● It is crucial that all trial participants be provided the highest quality medical care with frequent monitoring. A significant percentage of the population will likely become infected and their access to medical care may be limited. As a result, the guarantee of excellent medical care in the study means that infection would be safer in the controlled, medically supervised, and isolated conditions of a challenge trial.
● Ethical and scientific review must be of the highest quality. In the US, that would mean not only the usual FDA and IRB review but a vigorous public discussion and perhaps even an additional, independent ethics and science taskforce representing, among others, challenge volunteers.
● The autonomy of the volunteers is of paramount concern. This means that the informed consent process must be robust (no children, no prisoners, multiple tests of comprehension). It also means that the wish of informed volunteers to participate in the trial ought to be given substantial weight. Providing some input over trial development and procedure to those interested in becoming volunteers (in the design of isolation conditions) could both enhance their agency and improve study design. Decades of psychological research on highly altruistic behaviours has demonstrated that a large, and likely growing, fraction of the general population is willing to undergo meaningful risks to benefit others due to genuinely altruistic motivation rather than insensitivity to risk, psychopathology, or other ethically concerning motives.
If done properly, live Coronavirus human challenge trials can be an important way to accelerate vaccine development and, ideally, to save the lives of millions around the world as well as help rescue global economies. We strongly recommend that production of the unattenuated virus begin immediately consistent with good manufacturing practices for potential use in trials that balance risks and benefits and respect the safety and autonomy of volunteers. It is also vitally important that there is both full transparency on the vaccine development and trial process and a diverse group of trial participants necessary to provide a broadly effective and universally available vaccine. We appeal to the government and foundation funders around the world to support this effort.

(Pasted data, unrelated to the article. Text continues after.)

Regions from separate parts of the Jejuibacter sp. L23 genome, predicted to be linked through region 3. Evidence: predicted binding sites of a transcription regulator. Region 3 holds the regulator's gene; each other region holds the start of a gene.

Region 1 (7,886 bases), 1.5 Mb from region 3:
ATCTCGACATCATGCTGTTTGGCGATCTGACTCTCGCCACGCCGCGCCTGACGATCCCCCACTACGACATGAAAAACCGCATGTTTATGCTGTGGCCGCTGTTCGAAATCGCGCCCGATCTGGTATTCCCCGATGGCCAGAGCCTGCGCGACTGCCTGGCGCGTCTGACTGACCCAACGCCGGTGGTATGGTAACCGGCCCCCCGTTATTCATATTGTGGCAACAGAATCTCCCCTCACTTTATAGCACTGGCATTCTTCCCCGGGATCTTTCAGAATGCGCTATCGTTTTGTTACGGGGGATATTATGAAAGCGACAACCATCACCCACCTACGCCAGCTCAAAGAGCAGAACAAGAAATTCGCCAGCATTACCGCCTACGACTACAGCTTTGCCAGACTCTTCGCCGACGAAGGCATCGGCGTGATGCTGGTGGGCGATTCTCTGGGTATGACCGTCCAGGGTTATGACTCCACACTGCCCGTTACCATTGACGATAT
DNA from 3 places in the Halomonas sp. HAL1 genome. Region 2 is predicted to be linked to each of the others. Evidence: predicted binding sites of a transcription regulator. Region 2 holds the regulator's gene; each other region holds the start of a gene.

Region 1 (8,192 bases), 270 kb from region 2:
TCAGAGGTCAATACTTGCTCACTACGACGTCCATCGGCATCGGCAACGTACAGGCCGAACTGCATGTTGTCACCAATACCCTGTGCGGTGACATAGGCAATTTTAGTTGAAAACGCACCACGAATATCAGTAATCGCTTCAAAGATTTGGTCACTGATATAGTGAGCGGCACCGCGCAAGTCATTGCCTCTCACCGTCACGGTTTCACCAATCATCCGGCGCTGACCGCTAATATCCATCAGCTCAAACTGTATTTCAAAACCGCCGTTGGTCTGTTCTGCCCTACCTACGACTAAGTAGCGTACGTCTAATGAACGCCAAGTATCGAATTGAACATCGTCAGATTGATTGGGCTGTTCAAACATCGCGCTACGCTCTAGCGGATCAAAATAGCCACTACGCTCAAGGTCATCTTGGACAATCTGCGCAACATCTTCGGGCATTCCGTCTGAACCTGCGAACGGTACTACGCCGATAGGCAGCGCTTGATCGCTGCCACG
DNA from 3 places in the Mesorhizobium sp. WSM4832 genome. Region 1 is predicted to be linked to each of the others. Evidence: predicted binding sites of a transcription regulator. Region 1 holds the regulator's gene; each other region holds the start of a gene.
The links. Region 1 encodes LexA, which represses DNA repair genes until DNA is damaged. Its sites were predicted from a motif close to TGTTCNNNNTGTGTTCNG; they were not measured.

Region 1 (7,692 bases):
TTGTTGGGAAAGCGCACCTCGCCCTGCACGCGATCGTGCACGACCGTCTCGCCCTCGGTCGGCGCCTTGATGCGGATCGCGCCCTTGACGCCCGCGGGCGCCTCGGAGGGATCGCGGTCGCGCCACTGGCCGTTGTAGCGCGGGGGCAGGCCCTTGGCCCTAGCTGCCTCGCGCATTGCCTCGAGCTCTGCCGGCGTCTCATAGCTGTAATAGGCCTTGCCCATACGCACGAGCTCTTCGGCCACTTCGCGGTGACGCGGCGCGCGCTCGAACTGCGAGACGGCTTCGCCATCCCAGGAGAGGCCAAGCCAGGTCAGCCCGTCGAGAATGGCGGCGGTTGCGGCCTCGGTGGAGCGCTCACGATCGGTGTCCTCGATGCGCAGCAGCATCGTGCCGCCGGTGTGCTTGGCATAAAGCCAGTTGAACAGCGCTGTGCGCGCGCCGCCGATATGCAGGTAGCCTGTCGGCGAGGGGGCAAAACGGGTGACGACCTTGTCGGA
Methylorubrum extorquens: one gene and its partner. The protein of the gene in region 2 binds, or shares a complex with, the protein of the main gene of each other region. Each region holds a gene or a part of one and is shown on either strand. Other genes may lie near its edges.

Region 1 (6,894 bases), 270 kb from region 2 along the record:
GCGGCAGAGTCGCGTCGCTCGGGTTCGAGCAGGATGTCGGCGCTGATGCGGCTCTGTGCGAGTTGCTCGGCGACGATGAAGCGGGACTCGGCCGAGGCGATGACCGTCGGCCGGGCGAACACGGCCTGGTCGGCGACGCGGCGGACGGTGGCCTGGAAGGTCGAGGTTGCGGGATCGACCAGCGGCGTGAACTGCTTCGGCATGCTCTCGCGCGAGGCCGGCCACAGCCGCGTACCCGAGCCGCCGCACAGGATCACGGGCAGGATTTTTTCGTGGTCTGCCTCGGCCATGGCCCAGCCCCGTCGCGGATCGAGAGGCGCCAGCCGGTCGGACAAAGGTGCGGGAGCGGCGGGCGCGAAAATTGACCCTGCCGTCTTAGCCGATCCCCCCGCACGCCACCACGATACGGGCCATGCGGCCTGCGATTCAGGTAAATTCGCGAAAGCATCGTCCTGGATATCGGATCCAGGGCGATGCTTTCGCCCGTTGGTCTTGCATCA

Scott Aaronson, David J Bruton Centennial professor of computer science, University of Texas at Austin
Amrita Ahuja, director of the Douglas B Marshall Jr Family Foundation
Chris Anderson, head of TED
Alexander Berger, managing director at Open Philanthropy
Arthur Caplan, Drs William F and Virginia Connolly Mitty professor of bioethics, department of population studies, NYU Langone Health
Nir Eyal, Henry Rutgers professor of bioethics and director of the Centre for Population-Level Bioethics (CPLB), Rutgers University
Ambassador James Glassman, founding executive director at the George W Bush Institute
Kim Krawiec, Kathrine Robinson Everett professor of law, Duke University School of Law
Marc Lipsitch, professor of epidemiology, Harvard University
Abigail Marsh, professor of psychology and neuroscience, Georgetown University
Josh Morrison, co-Founder and executive director at 1DaySooner
Stanley Plotkin, emeritus professor of paediatrics, Perelman School of Medicine, University of Pennsylvania
Sophie Rose, co-founder and director of research at 1DaySooner
Nadine Rouphael, associate professor of medicine and acting director, Hope Clinic, Emory Vaccine Centre
Sally Satel, resident scholar at the American Enterprise Institute
Peter Singer, Ira W DeCamp professor of bioethics in the University Centre for Human Values, Princeton University
Kate Wharton, senior associate at CrossBoundary
Daniel Wikler, Mary B Saltonstall professor of population ethics and professor of ethics and population health, Harvard University
Full list of signatories